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Giant goldfish worry Alberta authorities

  • Aug 25, 2015
  • 347 words
  • 2 minutes
Photo: Benson Kua/Wikimedia Commons
Photo: Benson Kua/Wikimedia Commons
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It may sound like something ripped from the script of a particularly bad B movie, but giant goldfish — some the size of dinner plates — have authorities in Alberta worried about the invasive species’ impact on native aquatic environments.

Kate Wilson, an aquatic invasive species specialist with Alberta Environment and Parks, told the CBC that in one case in the municipality of Wood Buffalo, located in the province’s northeast, 40 goldfish were pulled from a stormwater pond. “That’s really scary because it means they’re reproducing in the wild, they are getting quite large and they are surviving the winters that far north,” said Wilson.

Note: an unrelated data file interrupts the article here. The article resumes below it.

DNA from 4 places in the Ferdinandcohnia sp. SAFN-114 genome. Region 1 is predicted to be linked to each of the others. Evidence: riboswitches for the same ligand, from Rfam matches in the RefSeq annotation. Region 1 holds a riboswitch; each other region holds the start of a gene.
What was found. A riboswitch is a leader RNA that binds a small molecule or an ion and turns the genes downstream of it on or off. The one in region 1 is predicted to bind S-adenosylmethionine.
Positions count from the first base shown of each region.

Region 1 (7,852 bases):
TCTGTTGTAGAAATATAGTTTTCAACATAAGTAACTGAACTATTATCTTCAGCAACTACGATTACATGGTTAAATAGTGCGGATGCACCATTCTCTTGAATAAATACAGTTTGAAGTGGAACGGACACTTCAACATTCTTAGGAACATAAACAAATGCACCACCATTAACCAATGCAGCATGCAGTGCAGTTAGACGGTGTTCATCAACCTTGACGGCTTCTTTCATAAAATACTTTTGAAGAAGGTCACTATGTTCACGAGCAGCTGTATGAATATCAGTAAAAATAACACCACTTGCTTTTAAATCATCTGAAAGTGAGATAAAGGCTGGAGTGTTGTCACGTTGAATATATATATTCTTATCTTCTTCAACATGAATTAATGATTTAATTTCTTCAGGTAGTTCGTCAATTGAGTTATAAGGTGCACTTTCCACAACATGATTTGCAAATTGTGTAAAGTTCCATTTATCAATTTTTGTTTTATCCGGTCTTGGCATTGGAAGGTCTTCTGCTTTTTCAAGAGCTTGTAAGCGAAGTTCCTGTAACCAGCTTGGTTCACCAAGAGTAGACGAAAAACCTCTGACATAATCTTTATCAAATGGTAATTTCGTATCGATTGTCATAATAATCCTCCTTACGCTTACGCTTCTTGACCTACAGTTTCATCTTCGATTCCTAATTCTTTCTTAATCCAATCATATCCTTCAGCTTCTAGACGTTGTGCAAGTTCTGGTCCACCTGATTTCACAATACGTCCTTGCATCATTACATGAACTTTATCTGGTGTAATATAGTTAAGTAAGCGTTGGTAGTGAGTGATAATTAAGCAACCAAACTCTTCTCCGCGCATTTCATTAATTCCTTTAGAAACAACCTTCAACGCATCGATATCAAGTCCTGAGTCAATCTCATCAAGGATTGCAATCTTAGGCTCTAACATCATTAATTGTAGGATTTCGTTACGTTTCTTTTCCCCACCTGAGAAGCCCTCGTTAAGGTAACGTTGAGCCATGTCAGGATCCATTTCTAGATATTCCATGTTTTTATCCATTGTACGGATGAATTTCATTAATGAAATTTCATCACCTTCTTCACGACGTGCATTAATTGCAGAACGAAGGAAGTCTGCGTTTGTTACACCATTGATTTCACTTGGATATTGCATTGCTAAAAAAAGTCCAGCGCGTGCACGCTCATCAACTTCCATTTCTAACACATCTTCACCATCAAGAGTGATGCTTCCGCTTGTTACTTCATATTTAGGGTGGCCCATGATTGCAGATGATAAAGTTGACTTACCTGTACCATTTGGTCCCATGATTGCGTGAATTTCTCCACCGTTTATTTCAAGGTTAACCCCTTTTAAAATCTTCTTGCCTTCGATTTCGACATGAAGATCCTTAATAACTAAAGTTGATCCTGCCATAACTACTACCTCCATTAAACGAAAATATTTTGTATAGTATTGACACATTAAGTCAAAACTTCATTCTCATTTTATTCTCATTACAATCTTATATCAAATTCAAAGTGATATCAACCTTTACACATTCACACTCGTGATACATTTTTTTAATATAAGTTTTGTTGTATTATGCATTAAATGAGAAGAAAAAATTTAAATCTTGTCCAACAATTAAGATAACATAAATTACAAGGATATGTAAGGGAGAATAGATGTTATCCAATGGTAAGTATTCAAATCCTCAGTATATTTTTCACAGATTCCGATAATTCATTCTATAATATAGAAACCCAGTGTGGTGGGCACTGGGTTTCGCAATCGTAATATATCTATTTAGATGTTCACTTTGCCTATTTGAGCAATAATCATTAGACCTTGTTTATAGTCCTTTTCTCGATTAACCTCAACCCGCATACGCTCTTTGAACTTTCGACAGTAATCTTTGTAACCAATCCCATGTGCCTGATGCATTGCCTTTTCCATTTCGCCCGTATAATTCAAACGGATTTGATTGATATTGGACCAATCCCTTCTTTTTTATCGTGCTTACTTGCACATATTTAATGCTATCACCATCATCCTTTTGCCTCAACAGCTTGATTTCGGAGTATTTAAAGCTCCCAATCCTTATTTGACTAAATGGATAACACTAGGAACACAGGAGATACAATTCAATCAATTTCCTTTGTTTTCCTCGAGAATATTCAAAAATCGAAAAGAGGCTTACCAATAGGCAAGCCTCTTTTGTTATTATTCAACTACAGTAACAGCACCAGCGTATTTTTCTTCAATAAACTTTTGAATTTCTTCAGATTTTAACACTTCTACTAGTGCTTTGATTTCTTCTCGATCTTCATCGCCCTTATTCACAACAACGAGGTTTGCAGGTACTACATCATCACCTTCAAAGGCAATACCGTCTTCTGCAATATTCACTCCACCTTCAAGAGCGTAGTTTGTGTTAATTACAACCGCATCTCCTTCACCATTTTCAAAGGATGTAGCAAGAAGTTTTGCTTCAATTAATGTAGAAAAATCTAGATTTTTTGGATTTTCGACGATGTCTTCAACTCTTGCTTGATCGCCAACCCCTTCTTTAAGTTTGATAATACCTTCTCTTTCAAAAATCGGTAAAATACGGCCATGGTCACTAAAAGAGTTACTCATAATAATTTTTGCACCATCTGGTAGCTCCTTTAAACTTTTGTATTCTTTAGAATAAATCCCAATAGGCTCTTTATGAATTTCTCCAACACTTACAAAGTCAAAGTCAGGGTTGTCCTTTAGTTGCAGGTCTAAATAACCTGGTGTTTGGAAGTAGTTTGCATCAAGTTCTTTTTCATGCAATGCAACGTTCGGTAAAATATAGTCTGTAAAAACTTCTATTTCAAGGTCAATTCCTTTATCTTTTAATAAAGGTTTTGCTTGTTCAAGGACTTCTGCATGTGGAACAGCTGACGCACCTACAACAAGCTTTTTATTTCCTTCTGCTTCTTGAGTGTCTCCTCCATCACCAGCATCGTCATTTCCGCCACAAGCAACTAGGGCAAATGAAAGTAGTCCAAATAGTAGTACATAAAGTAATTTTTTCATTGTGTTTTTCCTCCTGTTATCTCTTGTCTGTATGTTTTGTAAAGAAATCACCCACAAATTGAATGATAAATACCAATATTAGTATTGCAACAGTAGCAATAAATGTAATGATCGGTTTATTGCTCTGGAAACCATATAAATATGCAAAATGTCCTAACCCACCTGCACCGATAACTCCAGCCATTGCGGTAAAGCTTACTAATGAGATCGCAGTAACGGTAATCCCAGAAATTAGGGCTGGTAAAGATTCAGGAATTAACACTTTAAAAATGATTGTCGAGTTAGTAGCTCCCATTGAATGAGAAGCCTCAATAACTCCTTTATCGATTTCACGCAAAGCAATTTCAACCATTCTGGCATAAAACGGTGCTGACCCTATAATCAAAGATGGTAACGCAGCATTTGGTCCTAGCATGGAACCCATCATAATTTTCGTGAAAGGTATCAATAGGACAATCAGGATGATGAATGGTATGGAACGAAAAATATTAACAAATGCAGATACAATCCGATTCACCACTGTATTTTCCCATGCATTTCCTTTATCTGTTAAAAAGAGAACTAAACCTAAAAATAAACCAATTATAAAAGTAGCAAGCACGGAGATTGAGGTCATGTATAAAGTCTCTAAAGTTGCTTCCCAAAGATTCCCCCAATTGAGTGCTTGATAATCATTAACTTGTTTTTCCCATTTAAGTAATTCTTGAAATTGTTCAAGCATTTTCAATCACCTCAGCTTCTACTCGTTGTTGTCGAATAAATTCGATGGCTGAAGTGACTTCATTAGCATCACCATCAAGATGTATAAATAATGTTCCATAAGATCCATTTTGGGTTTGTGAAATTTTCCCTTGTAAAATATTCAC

The number of goldfish turning up in the province in 2015 prompted it to launch the Don’t Let It Loose campaign. The CBC reported that Wilson said the campaign is designed to raise public awareness about the dangers of releasing domestic fish into nature. “Approximately a third of invasive species out there that threaten native aquatic environments are from aquariums and the ornamental trade,” Wilson told the CBC.

Alberta is also dealing with the Prussian carp, a type of wild goldfish that it says has been illegally released into various bodies of water in the province, which is so far the only jurisdiction in North America known to have the invasive species.

Large goldfish have also been found in Toronto. “They show up in the regular batches of fish, and every once in a while you get these big fat ones that look like pumpkins they’re so big and orange,” Rick Portiss, a fish expert with the Toronto and Region Conservation Authority, told the Toronto Star.

Aquarium releases and water garden escapes are the main reasons for the spread of goldfish and koi (larger species of carp), according to Fishes of Toronto, a guide published by the city. Once “released into lakes and stream in Ontario they can establish reproducing populations, which can cause considerable ecological harm,” says the guide, noting that both species “uproot and feed on aquatic plants, degrading fish and other wildlife habitats in wetlands and nearshore areas.”


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